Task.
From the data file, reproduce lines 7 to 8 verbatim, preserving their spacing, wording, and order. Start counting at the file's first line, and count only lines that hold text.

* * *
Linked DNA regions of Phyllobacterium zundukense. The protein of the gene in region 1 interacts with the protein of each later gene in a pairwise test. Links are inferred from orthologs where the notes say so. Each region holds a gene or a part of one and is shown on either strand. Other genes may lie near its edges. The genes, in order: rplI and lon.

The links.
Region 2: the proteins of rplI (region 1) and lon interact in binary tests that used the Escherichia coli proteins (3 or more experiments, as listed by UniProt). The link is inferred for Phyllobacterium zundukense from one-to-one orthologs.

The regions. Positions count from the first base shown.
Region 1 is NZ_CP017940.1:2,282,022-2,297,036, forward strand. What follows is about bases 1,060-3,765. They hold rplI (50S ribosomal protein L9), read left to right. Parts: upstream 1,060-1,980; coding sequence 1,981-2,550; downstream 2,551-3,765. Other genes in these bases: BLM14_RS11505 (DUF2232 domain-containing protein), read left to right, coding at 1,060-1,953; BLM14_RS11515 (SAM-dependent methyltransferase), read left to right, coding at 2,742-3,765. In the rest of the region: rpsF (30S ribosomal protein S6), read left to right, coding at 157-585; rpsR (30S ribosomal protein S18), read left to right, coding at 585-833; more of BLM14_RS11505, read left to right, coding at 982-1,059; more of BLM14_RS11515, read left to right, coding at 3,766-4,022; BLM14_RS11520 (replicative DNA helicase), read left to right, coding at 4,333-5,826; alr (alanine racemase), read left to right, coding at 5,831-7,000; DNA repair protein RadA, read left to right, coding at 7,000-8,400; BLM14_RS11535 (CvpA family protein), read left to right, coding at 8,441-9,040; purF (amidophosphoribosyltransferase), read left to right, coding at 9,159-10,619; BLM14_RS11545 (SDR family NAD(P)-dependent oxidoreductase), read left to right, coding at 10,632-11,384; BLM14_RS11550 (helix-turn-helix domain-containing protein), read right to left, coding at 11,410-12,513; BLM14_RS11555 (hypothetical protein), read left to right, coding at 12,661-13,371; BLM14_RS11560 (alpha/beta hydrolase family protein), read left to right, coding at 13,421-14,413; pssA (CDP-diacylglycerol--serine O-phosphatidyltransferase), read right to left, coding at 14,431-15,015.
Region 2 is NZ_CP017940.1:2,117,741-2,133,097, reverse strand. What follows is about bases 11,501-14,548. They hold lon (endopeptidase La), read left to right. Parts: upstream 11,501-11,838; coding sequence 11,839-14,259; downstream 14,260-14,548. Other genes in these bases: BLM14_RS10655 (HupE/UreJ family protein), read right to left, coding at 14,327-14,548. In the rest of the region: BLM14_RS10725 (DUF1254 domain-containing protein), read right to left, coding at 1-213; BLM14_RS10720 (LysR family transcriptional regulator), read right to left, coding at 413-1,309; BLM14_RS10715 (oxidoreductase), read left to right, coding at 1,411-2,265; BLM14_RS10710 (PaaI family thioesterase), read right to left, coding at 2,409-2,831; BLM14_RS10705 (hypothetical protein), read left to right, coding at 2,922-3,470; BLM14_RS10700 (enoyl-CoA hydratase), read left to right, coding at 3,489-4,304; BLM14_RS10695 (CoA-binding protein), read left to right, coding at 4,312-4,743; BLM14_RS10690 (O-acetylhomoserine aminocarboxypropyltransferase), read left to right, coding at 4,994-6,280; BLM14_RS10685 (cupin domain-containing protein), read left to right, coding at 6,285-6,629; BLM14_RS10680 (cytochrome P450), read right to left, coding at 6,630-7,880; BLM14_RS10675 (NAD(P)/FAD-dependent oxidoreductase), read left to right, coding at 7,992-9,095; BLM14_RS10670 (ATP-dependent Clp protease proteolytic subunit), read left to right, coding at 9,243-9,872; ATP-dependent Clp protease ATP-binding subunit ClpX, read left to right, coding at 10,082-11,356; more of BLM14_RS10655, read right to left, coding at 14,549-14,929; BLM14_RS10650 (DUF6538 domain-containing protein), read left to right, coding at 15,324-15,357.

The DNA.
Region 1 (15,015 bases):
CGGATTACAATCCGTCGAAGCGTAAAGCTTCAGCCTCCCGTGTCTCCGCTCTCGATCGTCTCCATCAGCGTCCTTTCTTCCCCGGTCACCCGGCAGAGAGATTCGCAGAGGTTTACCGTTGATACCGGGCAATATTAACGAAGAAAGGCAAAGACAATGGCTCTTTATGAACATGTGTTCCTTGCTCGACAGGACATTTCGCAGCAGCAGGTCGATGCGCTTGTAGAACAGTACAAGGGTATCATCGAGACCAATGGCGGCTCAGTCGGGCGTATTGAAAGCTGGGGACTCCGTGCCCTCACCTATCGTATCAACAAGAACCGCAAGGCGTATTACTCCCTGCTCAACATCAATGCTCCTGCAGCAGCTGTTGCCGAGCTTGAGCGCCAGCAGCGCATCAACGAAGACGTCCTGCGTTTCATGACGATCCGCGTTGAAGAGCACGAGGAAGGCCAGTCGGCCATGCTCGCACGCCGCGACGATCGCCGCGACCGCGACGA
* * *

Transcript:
The DNA.
Region 1 (15,015 bases):